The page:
But sometimes, when I’m really lucky, I feel like clues ARE there.
Like when my boy scooped up a handful of sand and ran across the yard, opening his hand and releasing a sand trail into the air as he went, I saw the joy on his face and tried to imagine what he was seeing. Perhaps he imagined something far more beautiful than just sand. Maybe to him it glittered and sparkled as it fell back to the ground, a tail for my little “comet boy” as he flew toward the sun.
I’m a writer, a lover of words and language. But I’m learning that thoughts can be conveyed in much simpler and subtler ways. It’s a form of communication that requires me to pay close attention, to act as an interpreter, to give words and meaning to the clues my son is sharing from his inner world.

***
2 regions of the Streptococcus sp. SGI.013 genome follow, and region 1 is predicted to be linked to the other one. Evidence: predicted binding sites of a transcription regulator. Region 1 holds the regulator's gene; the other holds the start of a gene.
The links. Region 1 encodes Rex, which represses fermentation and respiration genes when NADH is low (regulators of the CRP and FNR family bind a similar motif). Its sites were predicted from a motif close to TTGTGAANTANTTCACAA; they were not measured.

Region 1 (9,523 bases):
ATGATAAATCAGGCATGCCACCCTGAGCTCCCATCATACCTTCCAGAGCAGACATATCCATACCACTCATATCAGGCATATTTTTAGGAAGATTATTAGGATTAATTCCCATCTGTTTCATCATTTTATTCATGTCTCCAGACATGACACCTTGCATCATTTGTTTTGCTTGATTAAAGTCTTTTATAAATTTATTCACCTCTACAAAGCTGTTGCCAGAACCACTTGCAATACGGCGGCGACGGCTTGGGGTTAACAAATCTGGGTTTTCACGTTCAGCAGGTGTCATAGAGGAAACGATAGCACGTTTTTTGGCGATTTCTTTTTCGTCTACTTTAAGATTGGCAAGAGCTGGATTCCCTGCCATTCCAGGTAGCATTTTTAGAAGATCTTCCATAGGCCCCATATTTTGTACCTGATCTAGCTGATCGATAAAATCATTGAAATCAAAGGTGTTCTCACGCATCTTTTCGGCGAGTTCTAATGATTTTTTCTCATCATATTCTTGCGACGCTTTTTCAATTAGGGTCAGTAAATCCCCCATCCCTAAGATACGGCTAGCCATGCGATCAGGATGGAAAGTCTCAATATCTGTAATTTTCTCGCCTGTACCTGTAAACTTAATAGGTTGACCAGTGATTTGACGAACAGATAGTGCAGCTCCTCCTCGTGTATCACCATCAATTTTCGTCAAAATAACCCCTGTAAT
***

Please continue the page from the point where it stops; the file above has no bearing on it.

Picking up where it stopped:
On a sunny afternoon not too long ago, my son ran around the corner of the house and came to a stop. He was staring at his tree. I walked up beside him, and he looked up at me, his eyes shining. I sat down next to him in the grass, and he climbed onto my lap, and there we sat, gazing at the crimson maple tree, listening to the sounds of the birds and insects. His little body, usually bursting with movement and energy, was quiet and relaxed, watching.
He was smiling.
He was communicating.
He was sharing with me, the same way another child might point and say, “Look, Mommy! That tree is beautiful!”
He was telling me to stop, to pay attention, to not just acknowledge the tree’s existence, but to experience its beauty.
And it really IS a beautiful tree.
You know? Maybe my son CAN see heaven in a wildflower.